No higher risk of breast cancer seen for women with migraines
No Higher Risk of Breast Cancer for Women With Migraines
(HealthDay News) -- Migraine headaches do not raise the risk for breast cancer, according to research published online Dec. 12 in the Journal of the National Cancer Institute.
"We don't really understand the cause of migraines, but there has been a suggestion that they may be triggered by hormone levels," lead researcher Rulla Tamimi, Sc.D., an associate professor of medicine at Harvard Medical School in Boston, told HealthDay. "We know that hormone levels are also associated with breast cancer, so perhaps there could be a link between migraine and breast cancer." But the report observed no association between migraine and breast cancer or migraine and female sex hormones, Tamimi said.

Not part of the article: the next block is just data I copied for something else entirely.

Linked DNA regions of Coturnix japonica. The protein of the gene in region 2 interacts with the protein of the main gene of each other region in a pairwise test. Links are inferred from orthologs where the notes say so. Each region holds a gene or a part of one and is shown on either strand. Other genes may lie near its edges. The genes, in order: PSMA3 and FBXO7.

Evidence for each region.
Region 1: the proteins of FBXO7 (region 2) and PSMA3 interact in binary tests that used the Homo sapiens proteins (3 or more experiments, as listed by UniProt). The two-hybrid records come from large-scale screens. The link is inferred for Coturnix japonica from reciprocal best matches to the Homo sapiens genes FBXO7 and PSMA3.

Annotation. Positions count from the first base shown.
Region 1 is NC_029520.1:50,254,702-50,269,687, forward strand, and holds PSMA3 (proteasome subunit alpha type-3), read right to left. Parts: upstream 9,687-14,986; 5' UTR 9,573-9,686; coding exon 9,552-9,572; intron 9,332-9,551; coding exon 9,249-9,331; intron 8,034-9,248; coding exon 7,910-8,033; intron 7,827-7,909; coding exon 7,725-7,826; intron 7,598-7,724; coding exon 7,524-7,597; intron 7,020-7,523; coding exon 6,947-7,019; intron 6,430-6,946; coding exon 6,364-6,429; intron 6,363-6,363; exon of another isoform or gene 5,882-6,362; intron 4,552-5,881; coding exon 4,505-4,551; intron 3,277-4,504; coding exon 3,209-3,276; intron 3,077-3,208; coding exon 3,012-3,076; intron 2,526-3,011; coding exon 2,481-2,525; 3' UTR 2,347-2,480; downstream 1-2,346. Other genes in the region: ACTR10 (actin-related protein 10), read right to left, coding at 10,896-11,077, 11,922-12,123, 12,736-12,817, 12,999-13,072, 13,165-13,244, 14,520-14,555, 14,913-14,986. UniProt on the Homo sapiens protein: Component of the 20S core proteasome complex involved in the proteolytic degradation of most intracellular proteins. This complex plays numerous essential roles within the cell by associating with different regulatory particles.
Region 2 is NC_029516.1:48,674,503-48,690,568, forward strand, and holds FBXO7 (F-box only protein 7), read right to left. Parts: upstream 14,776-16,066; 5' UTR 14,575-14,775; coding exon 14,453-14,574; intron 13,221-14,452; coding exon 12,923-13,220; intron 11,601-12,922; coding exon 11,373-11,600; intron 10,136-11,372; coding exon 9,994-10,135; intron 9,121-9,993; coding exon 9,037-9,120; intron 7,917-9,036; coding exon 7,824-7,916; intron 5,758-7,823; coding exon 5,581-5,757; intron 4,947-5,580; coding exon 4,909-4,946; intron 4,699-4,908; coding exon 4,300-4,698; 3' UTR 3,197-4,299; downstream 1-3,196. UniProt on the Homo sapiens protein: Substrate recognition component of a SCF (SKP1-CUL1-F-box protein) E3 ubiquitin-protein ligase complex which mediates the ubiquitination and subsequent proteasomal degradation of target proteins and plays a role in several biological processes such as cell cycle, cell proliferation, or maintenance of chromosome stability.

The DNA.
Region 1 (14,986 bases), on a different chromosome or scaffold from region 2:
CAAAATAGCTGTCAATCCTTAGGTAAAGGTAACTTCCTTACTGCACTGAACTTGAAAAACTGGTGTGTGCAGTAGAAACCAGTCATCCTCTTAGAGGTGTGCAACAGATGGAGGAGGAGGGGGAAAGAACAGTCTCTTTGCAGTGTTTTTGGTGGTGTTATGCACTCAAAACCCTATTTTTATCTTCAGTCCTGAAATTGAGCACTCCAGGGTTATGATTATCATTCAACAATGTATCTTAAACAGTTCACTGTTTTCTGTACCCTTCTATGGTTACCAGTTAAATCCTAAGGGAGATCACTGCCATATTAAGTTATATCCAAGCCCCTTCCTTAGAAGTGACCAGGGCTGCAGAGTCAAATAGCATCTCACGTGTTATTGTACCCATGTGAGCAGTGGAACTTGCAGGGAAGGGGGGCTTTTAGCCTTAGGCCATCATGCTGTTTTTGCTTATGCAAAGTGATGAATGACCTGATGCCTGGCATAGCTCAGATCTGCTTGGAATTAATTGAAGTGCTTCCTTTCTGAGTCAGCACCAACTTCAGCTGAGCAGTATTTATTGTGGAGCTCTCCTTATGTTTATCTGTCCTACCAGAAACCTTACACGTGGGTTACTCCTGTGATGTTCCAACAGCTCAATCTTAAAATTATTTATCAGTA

The study relied on data from 115,378 women who took part in the Nurses' Health Study II, of whom 17,696 suffered from migraine. Over 20 years of follow-up, no association with breast cancer was observed.
Tamimi's team also looked at the levels of sex hormones of 2,034 premenopausal women and found no link between hormone levels and migraines. The research data, which included analysis of four other studies, hinted that migraine might even lower the risk for breast cancer, but that appeared to be a result of study design and not necessarily a real link, the researchers said.